Marxist Majors Wanted in Vietnam

To encourage the study of "communist sciences," the nation is offering free courses to those who commit to a four-year program

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An armed policeman stands guard next to a portrait of late president Ho Chi Minh, founder of today's communist Vietnam, and Russian communist leader Vladimir Lenin, in Hanoi on January 17, 2011.

The job market is tough, and for Vietnamese students, it’s unlikely that non-governmental employers hire based on applicants’ understanding of class consciousness or state socialism. That could explain why Vietnamese authorities are offering free tuition to students who spend four years taking courses in Marxism-Leninism and Ho Chi Minh studies.

Prime Minister Nguyen Tan Dung signed a decree last month waving university fees for philosophy students who study “communist sciences,” which focus on the teachings of the nation’s founding father Ho Chi Minh, German philosopher Karl Marx, and Russian revolutionary Vladimir Lenin, the BBC reports. The new policy also applies to medical students focusing on tuberculosis, leprosy, mental illnesses and surgical science. In boosting culture, the Communist Party also supports traditional Vietnamese opera and drama students, who will receive a discount on school fees.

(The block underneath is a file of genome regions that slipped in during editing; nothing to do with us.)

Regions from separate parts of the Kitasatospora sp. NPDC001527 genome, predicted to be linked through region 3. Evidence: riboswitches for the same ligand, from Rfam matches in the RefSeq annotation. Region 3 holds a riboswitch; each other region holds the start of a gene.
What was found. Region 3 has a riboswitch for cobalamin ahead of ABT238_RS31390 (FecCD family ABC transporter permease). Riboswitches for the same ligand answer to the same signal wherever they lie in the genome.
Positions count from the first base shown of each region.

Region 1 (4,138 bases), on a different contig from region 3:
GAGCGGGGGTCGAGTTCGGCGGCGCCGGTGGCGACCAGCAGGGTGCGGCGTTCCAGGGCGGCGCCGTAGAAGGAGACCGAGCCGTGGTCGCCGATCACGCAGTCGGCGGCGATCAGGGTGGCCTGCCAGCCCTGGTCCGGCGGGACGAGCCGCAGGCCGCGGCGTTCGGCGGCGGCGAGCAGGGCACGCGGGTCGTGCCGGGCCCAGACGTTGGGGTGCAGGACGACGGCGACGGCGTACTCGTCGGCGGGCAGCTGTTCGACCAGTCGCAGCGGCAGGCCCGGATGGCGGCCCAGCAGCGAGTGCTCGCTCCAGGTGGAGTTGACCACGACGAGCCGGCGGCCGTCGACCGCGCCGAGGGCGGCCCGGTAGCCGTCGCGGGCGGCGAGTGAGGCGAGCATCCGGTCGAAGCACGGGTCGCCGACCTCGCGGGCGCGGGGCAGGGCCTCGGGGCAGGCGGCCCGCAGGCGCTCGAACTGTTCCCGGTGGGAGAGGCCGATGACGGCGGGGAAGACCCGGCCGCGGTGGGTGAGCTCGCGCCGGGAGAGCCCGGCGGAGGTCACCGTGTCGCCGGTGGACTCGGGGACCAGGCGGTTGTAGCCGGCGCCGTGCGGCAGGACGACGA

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Though currently all students take at least three compulsory courses in Marxism-Leninism and Ho Chi Minh studies, Pham Tan Ha, head of admission and training at the Social and Human Sciences University in Ho Minh City, said his school has been struggling to attract students to go beyond the minimum requirement. Annual school fees typically range from $250 to $400 at state-backed schools to $5700 at private universities.

Students are bypassing the major in part because of limited job opportunities following graduation. Competition for employment is intense, and often international companies are seeking out employees for factories and the service industry, not experts in the country’s political ideology. Vietnam refuses to abandon its authoritarian Communist regime, yet embraces capitalism in an effort to modernize its economy.

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